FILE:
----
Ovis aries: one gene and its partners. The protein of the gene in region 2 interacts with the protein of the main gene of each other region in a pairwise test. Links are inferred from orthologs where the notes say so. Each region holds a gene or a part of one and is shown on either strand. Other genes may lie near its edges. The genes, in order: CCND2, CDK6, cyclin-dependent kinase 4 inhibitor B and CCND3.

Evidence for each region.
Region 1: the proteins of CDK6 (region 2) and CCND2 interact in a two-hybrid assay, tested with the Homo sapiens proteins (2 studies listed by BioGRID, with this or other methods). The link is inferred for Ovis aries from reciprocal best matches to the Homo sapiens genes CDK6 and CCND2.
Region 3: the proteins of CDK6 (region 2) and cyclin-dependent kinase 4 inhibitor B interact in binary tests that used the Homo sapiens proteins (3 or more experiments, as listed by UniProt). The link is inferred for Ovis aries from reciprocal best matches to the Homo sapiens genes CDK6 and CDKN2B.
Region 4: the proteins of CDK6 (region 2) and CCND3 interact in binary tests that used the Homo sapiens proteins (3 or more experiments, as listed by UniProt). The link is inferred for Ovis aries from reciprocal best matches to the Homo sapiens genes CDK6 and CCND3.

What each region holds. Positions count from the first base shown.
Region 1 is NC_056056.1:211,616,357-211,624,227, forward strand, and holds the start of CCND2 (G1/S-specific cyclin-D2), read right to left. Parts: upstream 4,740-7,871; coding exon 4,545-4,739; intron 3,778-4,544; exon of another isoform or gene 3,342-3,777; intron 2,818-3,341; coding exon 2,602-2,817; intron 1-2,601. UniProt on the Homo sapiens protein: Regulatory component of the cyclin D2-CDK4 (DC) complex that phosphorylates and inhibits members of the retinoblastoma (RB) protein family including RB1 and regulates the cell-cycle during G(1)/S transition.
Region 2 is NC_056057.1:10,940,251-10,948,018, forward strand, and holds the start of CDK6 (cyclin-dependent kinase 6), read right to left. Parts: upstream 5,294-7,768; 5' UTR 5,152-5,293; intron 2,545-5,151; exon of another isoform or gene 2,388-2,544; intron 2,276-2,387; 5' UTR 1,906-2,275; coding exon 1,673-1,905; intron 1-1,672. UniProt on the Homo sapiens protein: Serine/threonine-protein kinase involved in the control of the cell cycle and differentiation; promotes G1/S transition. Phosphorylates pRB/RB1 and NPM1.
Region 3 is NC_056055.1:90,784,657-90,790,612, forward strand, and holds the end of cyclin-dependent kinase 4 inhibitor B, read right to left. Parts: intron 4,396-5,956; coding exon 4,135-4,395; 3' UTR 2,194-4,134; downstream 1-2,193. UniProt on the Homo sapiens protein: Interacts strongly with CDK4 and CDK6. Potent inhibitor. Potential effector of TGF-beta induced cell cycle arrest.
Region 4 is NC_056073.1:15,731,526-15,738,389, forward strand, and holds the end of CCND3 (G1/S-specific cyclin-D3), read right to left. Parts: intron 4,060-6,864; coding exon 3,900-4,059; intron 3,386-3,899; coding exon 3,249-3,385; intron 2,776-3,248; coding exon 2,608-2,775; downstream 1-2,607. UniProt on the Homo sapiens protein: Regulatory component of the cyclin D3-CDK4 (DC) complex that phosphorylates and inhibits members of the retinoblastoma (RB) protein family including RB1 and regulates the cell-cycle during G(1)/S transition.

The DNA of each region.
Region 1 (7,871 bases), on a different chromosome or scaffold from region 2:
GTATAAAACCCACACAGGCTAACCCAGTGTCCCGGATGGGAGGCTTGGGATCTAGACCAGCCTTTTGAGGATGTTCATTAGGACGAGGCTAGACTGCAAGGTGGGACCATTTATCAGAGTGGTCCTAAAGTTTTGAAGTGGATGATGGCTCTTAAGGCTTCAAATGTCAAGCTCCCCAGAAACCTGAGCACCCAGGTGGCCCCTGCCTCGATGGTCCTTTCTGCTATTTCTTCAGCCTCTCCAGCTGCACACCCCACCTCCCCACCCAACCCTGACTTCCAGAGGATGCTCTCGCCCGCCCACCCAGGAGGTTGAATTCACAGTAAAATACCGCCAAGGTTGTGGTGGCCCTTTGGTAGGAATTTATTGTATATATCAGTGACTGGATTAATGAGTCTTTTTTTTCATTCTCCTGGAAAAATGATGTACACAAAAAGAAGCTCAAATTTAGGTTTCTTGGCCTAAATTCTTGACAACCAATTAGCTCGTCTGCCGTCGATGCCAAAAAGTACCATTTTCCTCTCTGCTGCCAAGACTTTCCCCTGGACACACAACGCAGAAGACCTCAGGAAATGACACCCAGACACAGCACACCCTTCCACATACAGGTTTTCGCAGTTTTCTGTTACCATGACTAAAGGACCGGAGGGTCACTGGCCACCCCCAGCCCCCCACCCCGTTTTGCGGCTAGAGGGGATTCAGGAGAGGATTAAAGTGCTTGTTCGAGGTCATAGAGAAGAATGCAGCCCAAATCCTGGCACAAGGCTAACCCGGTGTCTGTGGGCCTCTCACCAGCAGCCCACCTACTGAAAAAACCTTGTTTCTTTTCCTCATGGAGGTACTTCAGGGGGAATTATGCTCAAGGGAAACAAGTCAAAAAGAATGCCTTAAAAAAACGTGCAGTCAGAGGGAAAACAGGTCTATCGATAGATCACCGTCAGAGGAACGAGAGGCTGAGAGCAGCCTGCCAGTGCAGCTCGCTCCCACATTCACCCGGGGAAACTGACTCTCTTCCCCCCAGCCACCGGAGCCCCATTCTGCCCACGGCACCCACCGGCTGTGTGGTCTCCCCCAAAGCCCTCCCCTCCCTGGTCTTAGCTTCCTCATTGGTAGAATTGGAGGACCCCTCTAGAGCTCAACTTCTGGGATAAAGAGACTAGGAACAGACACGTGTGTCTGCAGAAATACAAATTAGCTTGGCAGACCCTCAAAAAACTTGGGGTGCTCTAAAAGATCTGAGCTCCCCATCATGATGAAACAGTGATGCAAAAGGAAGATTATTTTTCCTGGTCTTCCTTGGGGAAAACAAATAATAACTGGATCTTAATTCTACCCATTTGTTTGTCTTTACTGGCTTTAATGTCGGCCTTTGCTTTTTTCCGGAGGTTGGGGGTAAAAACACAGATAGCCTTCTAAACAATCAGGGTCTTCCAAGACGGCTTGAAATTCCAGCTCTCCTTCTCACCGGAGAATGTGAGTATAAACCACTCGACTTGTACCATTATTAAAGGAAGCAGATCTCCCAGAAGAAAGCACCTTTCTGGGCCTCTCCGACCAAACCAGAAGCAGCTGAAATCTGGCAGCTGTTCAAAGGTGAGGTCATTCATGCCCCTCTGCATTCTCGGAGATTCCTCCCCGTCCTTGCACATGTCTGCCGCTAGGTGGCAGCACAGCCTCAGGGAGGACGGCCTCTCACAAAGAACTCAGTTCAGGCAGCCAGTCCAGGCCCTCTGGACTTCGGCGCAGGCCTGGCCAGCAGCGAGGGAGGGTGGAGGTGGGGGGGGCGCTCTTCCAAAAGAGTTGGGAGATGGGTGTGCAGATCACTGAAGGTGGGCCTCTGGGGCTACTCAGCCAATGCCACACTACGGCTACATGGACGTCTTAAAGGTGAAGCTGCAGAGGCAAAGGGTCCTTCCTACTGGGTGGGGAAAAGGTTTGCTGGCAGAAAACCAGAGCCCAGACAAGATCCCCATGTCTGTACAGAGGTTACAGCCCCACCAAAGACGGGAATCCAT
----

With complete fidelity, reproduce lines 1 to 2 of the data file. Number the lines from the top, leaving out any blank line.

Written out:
Ovis aries: one gene and its partners. The protein of the gene in region 2 interacts with the protein of the main gene of each other region in a pairwise test. Links are inferred from orthologs where the notes say so. Each region holds a gene or a part of one and is shown on either strand. Other genes may lie near its edges. The genes, in order: CCND2, CDK6, cyclin-dependent kinase 4 inhibitor B and CCND3.

Evidence for each region.